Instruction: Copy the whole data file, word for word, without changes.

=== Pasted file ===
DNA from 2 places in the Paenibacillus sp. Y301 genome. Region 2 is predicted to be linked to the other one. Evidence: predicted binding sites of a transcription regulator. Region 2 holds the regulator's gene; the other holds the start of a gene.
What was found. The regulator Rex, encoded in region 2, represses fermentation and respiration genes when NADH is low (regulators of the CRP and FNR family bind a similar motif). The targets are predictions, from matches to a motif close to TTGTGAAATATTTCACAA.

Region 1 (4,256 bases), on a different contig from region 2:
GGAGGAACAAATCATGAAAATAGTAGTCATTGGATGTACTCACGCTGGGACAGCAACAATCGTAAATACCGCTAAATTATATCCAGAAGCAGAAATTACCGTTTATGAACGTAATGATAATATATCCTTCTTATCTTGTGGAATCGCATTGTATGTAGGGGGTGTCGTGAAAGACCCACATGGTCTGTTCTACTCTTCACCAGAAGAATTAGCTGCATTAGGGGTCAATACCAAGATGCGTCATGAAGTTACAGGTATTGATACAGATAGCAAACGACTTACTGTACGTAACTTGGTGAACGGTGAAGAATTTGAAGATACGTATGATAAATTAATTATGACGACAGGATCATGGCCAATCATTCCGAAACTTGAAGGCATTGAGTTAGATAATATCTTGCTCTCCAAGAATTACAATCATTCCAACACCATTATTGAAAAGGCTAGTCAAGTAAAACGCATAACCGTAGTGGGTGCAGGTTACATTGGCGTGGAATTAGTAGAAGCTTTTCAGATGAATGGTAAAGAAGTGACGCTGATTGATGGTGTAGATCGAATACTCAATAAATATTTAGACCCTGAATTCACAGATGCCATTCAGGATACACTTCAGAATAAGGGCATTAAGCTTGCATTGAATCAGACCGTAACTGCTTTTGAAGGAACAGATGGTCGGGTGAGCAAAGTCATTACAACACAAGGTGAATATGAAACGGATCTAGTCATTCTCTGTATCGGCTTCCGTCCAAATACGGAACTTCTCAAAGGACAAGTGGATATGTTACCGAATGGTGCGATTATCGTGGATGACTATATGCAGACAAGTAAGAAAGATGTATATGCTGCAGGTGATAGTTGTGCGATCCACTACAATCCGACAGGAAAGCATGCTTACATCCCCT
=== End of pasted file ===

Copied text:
DNA from 2 places in the Paenibacillus sp. Y301 genome. Region 2 is predicted to be linked to the other one. Evidence: predicted binding sites of a transcription regulator. Region 2 holds the regulator's gene; the other holds the start of a gene.
What was found. The regulator Rex, encoded in region 2, represses fermentation and respiration genes when NADH is low (regulators of the CRP and FNR family bind a similar motif). The targets are predictions, from matches to a motif close to TTGTGAAATATTTCACAA.

Region 1 (4,256 bases), on a different contig from region 2:
GGAGGAACAAATCATGAAAATAGTAGTCATTGGATGTACTCACGCTGGGACAGCAACAATCGTAAATACCGCTAAATTATATCCAGAAGCAGAAATTACCGTTTATGAACGTAATGATAATATATCCTTCTTATCTTGTGGAATCGCATTGTATGTAGGGGGTGTCGTGAAAGACCCACATGGTCTGTTCTACTCTTCACCAGAAGAATTAGCTGCATTAGGGGTCAATACCAAGATGCGTCATGAAGTTACAGGTATTGATACAGATAGCAAACGACTTACTGTACGTAACTTGGTGAACGGTGAAGAATTTGAAGATACGTATGATAAATTAATTATGACGACAGGATCATGGCCAATCATTCCGAAACTTGAAGGCATTGAGTTAGATAATATCTTGCTCTCCAAGAATTACAATCATTCCAACACCATTATTGAAAAGGCTAGTCAAGTAAAACGCATAACCGTAGTGGGTGCAGGTTACATTGGCGTGGAATTAGTAGAAGCTTTTCAGATGAATGGTAAAGAAGTGACGCTGATTGATGGTGTAGATCGAATACTCAATAAATATTTAGACCCTGAATTCACAGATGCCATTCAGGATACACTTCAGAATAAGGGCATTAAGCTTGCATTGAATCAGACCGTAACTGCTTTTGAAGGAACAGATGGTCGGGTGAGCAAAGTCATTACAACACAAGGTGAATATGAAACGGATCTAGTCATTCTCTGTATCGGCTTCCGTCCAAATACGGAACTTCTCAAAGGACAAGTGGATATGTTACCGAATGGTGCGATTATCGTGGATGACTATATGCAGACAAGTAAGAAAGATGTATATGCTGCAGGTGATAGTTGTGCGATCCACTACAATCCGACAGGAAAGCATGCTTACATCCCCT